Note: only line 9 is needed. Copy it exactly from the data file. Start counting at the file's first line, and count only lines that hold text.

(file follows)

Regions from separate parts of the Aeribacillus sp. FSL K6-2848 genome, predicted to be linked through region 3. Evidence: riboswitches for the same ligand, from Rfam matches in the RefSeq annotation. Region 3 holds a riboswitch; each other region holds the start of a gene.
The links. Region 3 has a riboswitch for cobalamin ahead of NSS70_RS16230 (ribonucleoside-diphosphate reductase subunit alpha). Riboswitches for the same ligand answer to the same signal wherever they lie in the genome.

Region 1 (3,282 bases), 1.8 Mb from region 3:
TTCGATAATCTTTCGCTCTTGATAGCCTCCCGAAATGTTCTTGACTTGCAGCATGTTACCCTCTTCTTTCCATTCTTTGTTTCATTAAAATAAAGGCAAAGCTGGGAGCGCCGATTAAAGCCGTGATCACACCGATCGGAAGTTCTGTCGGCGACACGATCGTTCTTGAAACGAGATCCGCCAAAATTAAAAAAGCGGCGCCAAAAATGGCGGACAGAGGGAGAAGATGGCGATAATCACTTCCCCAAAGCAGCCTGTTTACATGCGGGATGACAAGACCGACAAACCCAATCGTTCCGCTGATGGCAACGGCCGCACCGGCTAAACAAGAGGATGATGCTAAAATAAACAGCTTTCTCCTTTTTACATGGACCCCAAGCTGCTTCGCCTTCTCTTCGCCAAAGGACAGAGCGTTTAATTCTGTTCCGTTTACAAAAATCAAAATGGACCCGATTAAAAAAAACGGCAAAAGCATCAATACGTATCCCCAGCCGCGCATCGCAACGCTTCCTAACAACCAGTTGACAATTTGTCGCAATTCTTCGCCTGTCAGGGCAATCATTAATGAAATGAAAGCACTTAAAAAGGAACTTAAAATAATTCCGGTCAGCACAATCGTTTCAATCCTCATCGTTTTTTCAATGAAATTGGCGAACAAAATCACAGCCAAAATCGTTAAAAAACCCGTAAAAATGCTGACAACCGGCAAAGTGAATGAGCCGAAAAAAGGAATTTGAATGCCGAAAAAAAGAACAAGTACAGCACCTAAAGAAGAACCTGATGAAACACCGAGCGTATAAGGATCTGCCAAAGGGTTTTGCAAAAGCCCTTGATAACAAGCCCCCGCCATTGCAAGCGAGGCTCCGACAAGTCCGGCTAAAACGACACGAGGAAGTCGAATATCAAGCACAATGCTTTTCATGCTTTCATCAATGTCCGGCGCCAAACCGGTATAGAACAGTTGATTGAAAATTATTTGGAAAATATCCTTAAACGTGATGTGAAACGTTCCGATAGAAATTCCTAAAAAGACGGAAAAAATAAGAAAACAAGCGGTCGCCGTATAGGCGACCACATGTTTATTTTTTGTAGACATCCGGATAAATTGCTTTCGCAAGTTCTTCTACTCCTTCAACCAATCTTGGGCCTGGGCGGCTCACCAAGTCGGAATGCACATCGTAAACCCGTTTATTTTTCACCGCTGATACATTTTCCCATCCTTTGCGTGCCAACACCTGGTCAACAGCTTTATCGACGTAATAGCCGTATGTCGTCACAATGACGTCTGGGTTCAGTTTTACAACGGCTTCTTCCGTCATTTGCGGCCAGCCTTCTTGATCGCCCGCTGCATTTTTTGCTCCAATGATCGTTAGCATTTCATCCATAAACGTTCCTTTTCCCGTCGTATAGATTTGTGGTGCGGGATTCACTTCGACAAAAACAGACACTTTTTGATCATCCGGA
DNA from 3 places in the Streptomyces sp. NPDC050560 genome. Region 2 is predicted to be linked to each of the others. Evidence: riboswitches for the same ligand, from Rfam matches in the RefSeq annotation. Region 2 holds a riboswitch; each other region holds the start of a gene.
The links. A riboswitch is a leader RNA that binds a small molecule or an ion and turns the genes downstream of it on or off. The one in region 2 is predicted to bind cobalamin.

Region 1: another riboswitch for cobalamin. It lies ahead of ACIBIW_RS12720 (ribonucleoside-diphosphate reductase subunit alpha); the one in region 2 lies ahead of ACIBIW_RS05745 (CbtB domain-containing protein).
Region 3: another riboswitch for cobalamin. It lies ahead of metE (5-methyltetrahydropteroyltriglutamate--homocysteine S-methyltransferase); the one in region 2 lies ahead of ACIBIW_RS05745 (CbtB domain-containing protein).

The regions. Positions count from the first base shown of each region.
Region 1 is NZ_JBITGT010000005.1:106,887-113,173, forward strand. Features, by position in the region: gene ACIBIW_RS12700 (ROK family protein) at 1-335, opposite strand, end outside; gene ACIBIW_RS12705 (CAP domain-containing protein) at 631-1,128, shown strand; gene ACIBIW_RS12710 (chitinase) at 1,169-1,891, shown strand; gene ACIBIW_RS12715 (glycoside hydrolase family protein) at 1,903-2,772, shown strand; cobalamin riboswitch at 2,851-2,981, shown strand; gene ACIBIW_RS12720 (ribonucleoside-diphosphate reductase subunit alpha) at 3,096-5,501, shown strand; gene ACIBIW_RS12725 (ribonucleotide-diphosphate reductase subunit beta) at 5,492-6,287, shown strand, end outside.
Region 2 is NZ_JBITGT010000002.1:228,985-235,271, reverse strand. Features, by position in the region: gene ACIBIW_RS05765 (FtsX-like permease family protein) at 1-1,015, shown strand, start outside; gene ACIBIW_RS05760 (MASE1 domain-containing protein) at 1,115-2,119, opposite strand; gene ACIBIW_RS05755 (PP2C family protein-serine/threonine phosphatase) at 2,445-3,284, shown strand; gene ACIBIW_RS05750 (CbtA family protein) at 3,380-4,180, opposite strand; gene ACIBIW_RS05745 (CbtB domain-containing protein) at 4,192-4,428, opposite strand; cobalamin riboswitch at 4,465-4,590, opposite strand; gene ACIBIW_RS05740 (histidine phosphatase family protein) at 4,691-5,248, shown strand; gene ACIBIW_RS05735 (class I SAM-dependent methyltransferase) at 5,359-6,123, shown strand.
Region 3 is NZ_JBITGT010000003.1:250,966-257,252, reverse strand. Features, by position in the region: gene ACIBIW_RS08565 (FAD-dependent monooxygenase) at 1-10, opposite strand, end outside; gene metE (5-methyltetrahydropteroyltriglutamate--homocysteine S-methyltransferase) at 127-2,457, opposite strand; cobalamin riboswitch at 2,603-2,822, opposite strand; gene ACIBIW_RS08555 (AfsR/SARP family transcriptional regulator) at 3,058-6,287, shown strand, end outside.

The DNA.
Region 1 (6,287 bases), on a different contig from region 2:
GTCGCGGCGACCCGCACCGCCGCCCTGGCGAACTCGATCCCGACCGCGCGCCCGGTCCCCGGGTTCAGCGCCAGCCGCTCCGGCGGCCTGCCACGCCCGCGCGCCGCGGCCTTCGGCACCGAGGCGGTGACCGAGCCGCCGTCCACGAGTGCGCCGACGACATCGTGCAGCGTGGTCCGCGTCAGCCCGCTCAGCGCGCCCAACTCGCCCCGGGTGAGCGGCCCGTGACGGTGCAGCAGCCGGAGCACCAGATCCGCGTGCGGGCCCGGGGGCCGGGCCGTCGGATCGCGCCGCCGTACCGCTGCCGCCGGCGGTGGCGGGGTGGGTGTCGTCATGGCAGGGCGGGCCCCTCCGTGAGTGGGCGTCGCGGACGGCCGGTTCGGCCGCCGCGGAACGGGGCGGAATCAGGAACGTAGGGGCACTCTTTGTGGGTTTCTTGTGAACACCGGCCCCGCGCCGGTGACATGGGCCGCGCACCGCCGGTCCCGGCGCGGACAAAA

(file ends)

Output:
The regions. Positions count from the first base shown of each region.